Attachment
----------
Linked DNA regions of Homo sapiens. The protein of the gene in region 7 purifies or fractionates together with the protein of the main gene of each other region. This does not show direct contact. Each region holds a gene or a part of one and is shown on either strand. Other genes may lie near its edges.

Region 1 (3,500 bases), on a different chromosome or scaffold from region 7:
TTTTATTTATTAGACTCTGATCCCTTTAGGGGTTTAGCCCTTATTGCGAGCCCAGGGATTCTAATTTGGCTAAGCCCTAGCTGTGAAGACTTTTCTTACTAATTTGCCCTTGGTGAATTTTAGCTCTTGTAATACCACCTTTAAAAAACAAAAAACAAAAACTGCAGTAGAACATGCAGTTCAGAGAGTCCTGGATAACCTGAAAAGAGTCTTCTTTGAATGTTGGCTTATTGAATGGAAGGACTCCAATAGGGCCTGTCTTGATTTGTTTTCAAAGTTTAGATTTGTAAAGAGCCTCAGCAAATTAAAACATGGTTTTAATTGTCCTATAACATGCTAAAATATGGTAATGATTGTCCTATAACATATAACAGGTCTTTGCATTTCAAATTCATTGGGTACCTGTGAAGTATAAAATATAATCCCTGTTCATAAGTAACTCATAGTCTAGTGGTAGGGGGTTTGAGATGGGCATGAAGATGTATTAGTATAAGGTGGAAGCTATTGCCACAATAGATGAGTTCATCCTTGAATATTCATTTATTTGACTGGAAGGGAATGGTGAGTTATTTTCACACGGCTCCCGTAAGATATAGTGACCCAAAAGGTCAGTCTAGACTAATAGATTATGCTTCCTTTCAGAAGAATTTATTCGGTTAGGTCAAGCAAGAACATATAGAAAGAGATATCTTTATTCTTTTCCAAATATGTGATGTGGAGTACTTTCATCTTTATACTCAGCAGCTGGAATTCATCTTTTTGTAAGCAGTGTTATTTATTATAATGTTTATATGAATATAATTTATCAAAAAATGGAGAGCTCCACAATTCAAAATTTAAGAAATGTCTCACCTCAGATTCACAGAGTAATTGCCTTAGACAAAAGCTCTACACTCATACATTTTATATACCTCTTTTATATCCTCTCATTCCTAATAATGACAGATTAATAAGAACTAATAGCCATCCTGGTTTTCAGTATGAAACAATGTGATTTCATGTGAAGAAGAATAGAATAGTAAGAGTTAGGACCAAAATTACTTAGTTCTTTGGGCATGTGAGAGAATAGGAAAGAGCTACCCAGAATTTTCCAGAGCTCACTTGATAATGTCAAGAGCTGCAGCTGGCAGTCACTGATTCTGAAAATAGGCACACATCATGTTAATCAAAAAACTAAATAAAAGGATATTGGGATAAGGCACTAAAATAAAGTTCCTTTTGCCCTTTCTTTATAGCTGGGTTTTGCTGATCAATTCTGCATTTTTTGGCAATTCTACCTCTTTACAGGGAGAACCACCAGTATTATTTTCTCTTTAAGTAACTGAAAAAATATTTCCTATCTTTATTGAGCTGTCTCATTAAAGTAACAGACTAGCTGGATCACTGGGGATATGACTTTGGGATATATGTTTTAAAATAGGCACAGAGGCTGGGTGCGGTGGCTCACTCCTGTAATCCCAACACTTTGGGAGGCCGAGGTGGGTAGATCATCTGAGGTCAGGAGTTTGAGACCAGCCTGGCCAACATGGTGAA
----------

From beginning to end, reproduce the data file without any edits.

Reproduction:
Linked DNA regions of Homo sapiens. The protein of the gene in region 7 purifies or fractionates together with the protein of the main gene of each other region. This does not show direct contact. Each region holds a gene or a part of one and is shown on either strand. Other genes may lie near its edges.

Region 1 (3,500 bases), on a different chromosome or scaffold from region 7:
TTTTATTTATTAGACTCTGATCCCTTTAGGGGTTTAGCCCTTATTGCGAGCCCAGGGATTCTAATTTGGCTAAGCCCTAGCTGTGAAGACTTTTCTTACTAATTTGCCCTTGGTGAATTTTAGCTCTTGTAATACCACCTTTAAAAAACAAAAAACAAAAACTGCAGTAGAACATGCAGTTCAGAGAGTCCTGGATAACCTGAAAAGAGTCTTCTTTGAATGTTGGCTTATTGAATGGAAGGACTCCAATAGGGCCTGTCTTGATTTGTTTTCAAAGTTTAGATTTGTAAAGAGCCTCAGCAAATTAAAACATGGTTTTAATTGTCCTATAACATGCTAAAATATGGTAATGATTGTCCTATAACATATAACAGGTCTTTGCATTTCAAATTCATTGGGTACCTGTGAAGTATAAAATATAATCCCTGTTCATAAGTAACTCATAGTCTAGTGGTAGGGGGTTTGAGATGGGCATGAAGATGTATTAGTATAAGGTGGAAGCTATTGCCACAATAGATGAGTTCATCCTTGAATATTCATTTATTTGACTGGAAGGGAATGGTGAGTTATTTTCACACGGCTCCCGTAAGATATAGTGACCCAAAAGGTCAGTCTAGACTAATAGATTATGCTTCCTTTCAGAAGAATTTATTCGGTTAGGTCAAGCAAGAACATATAGAAAGAGATATCTTTATTCTTTTCCAAATATGTGATGTGGAGTACTTTCATCTTTATACTCAGCAGCTGGAATTCATCTTTTTGTAAGCAGTGTTATTTATTATAATGTTTATATGAATATAATTTATCAAAAAATGGAGAGCTCCACAATTCAAAATTTAAGAAATGTCTCACCTCAGATTCACAGAGTAATTGCCTTAGACAAAAGCTCTACACTCATACATTTTATATACCTCTTTTATATCCTCTCATTCCTAATAATGACAGATTAATAAGAACTAATAGCCATCCTGGTTTTCAGTATGAAACAATGTGATTTCATGTGAAGAAGAATAGAATAGTAAGAGTTAGGACCAAAATTACTTAGTTCTTTGGGCATGTGAGAGAATAGGAAAGAGCTACCCAGAATTTTCCAGAGCTCACTTGATAATGTCAAGAGCTGCAGCTGGCAGTCACTGATTCTGAAAATAGGCACACATCATGTTAATCAAAAAACTAAATAAAAGGATATTGGGATAAGGCACTAAAATAAAGTTCCTTTTGCCCTTTCTTTATAGCTGGGTTTTGCTGATCAATTCTGCATTTTTTGGCAATTCTACCTCTTTACAGGGAGAACCACCAGTATTATTTTCTCTTTAAGTAACTGAAAAAATATTTCCTATCTTTATTGAGCTGTCTCATTAAAGTAACAGACTAGCTGGATCACTGGGGATATGACTTTGGGATATATGTTTTAAAATAGGCACAGAGGCTGGGTGCGGTGGCTCACTCCTGTAATCCCAACACTTTGGGAGGCCGAGGTGGGTAGATCATCTGAGGTCAGGAGTTTGAGACCAGCCTGGCCAACATGGTGAA